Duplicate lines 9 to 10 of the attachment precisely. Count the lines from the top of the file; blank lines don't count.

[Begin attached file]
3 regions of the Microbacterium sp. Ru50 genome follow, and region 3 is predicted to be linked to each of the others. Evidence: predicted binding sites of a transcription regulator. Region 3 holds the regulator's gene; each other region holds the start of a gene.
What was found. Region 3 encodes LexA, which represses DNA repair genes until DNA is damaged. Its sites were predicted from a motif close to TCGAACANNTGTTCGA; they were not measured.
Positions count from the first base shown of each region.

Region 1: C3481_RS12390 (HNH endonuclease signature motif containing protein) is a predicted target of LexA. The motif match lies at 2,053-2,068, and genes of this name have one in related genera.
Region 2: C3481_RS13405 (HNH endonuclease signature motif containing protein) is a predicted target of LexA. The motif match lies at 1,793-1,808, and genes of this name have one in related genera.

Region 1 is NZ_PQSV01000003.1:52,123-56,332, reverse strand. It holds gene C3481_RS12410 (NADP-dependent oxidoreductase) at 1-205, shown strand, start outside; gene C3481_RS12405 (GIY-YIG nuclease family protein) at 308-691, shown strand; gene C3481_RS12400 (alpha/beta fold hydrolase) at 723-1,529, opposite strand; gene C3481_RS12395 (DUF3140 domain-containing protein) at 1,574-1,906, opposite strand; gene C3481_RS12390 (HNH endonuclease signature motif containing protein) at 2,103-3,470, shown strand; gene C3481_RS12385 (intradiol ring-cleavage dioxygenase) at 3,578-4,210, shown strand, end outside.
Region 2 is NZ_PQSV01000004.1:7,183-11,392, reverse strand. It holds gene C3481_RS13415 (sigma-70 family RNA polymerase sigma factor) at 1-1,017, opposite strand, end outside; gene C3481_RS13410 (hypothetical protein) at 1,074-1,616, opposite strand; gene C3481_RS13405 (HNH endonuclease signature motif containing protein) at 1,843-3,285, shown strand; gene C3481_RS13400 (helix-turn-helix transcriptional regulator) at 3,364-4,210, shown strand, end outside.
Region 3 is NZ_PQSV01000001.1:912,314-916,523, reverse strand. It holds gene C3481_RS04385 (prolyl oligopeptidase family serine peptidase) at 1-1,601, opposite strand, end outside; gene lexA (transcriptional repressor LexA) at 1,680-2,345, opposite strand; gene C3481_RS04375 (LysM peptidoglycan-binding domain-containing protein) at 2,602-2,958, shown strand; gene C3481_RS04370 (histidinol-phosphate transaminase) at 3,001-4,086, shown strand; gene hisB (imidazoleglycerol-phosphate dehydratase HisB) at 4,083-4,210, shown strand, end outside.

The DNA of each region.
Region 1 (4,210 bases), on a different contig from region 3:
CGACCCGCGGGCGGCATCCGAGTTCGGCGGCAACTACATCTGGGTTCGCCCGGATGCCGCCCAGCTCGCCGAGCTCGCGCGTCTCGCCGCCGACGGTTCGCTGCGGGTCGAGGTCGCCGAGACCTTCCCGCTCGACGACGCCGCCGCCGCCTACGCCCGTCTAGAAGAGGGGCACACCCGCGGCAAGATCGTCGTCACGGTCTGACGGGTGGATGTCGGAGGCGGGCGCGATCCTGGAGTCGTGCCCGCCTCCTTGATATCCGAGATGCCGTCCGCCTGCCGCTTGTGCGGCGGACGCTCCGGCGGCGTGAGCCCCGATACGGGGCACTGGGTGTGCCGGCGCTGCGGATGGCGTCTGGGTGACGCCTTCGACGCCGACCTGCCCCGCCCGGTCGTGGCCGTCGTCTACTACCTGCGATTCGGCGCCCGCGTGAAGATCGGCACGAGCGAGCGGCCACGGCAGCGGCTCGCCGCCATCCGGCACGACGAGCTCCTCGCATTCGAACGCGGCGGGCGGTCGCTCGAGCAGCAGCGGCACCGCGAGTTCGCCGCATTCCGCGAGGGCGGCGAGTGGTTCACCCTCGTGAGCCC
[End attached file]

The DNA of each region.
Region 1 (4,210 bases), on a different contig from region 3: